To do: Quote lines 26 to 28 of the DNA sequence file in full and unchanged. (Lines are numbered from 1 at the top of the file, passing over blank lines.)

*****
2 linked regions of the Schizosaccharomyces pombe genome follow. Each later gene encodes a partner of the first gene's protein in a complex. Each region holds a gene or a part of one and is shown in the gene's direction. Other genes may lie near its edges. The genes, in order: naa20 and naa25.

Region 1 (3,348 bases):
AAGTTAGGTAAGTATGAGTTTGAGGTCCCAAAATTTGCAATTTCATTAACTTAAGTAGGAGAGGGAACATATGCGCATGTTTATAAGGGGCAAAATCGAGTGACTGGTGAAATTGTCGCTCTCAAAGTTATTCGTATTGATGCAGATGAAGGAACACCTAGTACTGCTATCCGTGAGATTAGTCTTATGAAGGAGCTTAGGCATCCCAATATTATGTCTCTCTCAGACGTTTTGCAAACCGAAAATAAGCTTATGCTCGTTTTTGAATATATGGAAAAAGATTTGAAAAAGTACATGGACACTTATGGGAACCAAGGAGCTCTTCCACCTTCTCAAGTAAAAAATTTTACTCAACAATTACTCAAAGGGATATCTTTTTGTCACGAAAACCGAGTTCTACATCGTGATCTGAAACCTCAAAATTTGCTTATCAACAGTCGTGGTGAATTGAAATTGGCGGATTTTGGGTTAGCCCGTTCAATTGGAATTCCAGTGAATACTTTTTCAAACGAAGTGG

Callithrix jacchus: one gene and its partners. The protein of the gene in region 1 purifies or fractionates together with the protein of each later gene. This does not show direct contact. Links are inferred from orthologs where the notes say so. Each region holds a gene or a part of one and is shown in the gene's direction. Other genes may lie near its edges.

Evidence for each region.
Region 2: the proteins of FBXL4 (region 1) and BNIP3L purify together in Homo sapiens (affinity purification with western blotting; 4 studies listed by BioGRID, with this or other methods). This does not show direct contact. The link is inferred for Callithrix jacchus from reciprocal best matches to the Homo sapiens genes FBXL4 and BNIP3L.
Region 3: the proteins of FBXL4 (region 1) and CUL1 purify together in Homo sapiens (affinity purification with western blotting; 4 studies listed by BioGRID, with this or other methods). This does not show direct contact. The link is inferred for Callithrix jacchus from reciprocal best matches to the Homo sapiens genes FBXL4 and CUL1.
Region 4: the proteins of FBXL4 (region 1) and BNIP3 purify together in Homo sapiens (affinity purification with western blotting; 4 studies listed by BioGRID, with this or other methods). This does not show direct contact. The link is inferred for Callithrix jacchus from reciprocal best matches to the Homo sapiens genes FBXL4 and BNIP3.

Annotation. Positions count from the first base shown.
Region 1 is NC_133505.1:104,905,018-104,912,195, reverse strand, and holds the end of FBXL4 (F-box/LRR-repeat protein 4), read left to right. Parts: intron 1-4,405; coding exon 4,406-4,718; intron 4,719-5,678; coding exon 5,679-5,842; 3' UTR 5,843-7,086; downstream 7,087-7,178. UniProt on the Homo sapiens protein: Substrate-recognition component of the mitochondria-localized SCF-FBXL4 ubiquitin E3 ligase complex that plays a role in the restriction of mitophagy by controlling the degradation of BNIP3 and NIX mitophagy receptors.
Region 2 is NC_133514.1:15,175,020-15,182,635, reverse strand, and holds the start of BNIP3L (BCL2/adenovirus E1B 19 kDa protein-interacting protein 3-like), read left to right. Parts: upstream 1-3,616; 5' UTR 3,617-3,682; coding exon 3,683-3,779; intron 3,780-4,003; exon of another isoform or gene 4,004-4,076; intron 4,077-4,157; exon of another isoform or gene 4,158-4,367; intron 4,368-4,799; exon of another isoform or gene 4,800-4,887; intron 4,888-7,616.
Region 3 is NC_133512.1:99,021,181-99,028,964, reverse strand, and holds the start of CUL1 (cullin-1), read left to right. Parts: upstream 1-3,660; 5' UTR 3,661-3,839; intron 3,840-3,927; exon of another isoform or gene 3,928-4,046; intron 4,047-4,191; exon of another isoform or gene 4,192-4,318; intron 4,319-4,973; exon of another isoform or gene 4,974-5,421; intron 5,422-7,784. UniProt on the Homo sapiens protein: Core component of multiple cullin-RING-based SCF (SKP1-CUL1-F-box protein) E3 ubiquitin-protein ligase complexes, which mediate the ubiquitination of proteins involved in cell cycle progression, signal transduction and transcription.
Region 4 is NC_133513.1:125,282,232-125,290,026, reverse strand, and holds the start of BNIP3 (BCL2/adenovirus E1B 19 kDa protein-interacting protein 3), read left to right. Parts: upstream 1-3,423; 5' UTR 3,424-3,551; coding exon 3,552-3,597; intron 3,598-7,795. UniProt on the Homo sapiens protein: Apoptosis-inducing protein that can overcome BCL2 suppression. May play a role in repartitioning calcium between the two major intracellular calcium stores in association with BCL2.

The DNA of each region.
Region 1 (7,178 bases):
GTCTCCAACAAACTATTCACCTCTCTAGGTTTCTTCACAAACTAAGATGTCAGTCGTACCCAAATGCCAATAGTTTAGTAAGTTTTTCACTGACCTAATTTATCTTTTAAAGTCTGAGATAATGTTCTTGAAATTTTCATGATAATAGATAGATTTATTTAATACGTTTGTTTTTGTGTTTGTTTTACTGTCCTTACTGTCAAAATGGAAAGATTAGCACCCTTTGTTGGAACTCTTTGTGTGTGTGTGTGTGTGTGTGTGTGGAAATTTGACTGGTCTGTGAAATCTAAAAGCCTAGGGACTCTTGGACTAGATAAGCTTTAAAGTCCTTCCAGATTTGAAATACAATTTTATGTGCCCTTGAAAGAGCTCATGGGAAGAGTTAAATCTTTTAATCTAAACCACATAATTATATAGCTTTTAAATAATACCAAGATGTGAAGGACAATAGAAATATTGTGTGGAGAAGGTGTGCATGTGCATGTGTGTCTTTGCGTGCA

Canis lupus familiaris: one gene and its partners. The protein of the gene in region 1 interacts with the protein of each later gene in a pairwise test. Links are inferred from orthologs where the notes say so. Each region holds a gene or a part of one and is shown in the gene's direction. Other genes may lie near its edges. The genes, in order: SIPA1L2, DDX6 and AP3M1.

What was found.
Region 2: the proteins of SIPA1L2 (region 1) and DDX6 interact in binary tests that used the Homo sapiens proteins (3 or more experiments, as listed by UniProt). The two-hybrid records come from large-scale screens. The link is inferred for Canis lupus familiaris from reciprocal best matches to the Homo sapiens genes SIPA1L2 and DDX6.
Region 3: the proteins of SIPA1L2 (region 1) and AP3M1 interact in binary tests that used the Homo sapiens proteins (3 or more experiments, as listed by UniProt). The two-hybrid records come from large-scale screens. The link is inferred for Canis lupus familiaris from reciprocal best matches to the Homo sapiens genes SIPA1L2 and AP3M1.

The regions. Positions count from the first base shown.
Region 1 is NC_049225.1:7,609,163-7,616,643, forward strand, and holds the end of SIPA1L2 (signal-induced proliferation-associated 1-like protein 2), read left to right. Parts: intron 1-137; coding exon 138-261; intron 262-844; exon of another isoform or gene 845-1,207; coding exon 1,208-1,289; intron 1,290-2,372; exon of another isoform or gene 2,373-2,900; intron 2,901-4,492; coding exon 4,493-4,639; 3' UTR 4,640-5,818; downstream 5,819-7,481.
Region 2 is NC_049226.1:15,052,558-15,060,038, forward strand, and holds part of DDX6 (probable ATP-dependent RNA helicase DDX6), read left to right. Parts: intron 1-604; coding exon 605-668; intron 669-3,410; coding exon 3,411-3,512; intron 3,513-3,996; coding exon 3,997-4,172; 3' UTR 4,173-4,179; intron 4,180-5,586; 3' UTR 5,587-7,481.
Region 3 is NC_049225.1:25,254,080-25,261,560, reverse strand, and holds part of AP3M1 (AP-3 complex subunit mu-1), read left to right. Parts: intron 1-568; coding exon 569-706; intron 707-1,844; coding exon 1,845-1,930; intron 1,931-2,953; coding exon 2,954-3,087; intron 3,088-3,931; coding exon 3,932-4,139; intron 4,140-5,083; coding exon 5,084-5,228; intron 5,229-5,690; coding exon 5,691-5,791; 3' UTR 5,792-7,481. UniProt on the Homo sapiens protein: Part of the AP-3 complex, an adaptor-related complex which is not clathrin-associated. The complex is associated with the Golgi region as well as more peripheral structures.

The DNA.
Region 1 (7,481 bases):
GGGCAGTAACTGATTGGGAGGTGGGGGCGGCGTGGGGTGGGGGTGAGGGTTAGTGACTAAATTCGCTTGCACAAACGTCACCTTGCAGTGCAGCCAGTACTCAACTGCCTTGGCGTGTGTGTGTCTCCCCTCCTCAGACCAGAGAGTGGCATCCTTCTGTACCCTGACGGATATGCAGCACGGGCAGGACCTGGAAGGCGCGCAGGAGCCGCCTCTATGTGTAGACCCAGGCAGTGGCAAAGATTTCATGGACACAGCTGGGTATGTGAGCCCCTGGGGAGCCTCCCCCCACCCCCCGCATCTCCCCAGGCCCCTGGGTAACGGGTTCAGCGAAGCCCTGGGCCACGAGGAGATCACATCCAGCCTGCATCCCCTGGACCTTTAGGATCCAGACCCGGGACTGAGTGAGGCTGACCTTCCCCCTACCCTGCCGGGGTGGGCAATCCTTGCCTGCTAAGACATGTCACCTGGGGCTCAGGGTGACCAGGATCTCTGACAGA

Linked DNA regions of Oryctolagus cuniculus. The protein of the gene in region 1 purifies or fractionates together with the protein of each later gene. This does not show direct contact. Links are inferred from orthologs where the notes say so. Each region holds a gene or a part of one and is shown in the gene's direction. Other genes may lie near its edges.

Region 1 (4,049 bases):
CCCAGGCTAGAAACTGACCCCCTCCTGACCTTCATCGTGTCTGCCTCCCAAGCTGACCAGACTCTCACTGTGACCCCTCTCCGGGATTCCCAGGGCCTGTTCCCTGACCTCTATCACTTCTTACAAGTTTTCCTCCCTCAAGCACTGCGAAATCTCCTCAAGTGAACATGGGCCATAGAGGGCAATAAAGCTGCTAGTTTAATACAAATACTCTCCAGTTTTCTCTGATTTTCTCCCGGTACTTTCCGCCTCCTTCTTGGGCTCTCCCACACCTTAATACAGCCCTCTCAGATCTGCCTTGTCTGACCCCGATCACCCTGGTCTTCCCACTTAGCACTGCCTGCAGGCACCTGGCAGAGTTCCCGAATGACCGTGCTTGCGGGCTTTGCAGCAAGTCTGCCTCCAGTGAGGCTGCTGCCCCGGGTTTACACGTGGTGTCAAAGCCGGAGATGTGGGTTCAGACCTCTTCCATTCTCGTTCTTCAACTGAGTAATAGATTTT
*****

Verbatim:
Region 1 (7,481 bases):
GGGCAGTAACTGATTGGGAGGTGGGGGCGGCGTGGGGTGGGGGTGAGGGTTAGTGACTAAATTCGCTTGCACAAACGTCACCTTGCAGTGCAGCCAGTACTCAACTGCCTTGGCGTGTGTGTGTCTCCCCTCCTCAGACCAGAGAGTGGCATCCTTCTGTACCCTGACGGATATGCAGCACGGGCAGGACCTGGAAGGCGCGCAGGAGCCGCCTCTATGTGTAGACCCAGGCAGTGGCAAAGATTTCATGGACACAGCTGGGTATGTGAGCCCCTGGGGAGCCTCCCCCCACCCCCCGCATCTCCCCAGGCCCCTGGGTAACGGGTTCAGCGAAGCCCTGGGCCACGAGGAGATCACATCCAGCCTGCATCCCCTGGACCTTTAGGATCCAGACCCGGGACTGAGTGAGGCTGACCTTCCCCCTACCCTGCCGGGGTGGGCAATCCTTGCCTGCTAAGACATGTCACCTGGGGCTCAGGGTGACCAGGATCTCTGACAGA

Linked DNA regions of Oryctolagus cuniculus. The protein of the gene in region 1 purifies or fractionates together with the protein of each later gene. This does not show direct contact. Links are inferred from orthologs where the notes say so. Each region holds a gene or a part of one and is shown in the gene's direction. Other genes may lie near its edges.